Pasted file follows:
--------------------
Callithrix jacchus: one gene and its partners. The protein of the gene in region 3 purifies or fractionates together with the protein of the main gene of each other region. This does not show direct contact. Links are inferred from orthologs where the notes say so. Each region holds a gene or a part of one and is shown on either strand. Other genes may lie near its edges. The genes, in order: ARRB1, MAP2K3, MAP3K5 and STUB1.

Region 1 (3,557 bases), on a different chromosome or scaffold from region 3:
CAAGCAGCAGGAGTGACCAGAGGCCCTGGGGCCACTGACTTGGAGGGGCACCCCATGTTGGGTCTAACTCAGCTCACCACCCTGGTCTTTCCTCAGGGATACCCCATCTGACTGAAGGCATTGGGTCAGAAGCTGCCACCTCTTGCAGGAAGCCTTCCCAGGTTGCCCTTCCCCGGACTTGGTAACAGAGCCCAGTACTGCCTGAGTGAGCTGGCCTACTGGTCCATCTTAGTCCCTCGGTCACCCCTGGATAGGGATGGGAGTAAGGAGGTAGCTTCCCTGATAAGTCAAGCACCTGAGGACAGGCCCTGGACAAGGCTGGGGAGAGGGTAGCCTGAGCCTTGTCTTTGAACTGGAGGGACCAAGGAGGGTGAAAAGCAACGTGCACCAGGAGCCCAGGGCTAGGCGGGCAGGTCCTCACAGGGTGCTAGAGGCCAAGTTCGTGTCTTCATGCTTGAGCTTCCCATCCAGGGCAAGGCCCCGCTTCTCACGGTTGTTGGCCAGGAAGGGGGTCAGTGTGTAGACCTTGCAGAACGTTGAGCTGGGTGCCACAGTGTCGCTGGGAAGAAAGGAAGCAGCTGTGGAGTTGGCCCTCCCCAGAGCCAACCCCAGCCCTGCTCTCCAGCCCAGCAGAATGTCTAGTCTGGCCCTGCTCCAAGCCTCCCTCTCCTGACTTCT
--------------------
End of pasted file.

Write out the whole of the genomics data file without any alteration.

Callithrix jacchus: one gene and its partners. The protein of the gene in region 3 purifies or fractionates together with the protein of the main gene of each other region. This does not show direct contact. Links are inferred from orthologs where the notes say so. Each region holds a gene or a part of one and is shown on either strand. Other genes may lie near its edges. The genes, in order: ARRB1, MAP2K3, MAP3K5 and STUB1.

Region 1 (3,557 bases), on a different chromosome or scaffold from region 3:
CAAGCAGCAGGAGTGACCAGAGGCCCTGGGGCCACTGACTTGGAGGGGCACCCCATGTTGGGTCTAACTCAGCTCACCACCCTGGTCTTTCCTCAGGGATACCCCATCTGACTGAAGGCATTGGGTCAGAAGCTGCCACCTCTTGCAGGAAGCCTTCCCAGGTTGCCCTTCCCCGGACTTGGTAACAGAGCCCAGTACTGCCTGAGTGAGCTGGCCTACTGGTCCATCTTAGTCCCTCGGTCACCCCTGGATAGGGATGGGAGTAAGGAGGTAGCTTCCCTGATAAGTCAAGCACCTGAGGACAGGCCCTGGACAAGGCTGGGGAGAGGGTAGCCTGAGCCTTGTCTTTGAACTGGAGGGACCAAGGAGGGTGAAAAGCAACGTGCACCAGGAGCCCAGGGCTAGGCGGGCAGGTCCTCACAGGGTGCTAGAGGCCAAGTTCGTGTCTTCATGCTTGAGCTTCCCATCCAGGGCAAGGCCCCGCTTCTCACGGTTGTTGGCCAGGAAGGGGGTCAGTGTGTAGACCTTGCAGAACGTTGAGCTGGGTGCCACAGTGTCGCTGGGAAGAAAGGAAGCAGCTGTGGAGTTGGCCCTCCCCAGAGCCAACCCCAGCCCTGCTCTCCAGCCCAGCAGAATGTCTAGTCTGGCCCTGCTCCAAGCCTCCCTCTCCTGACTTCT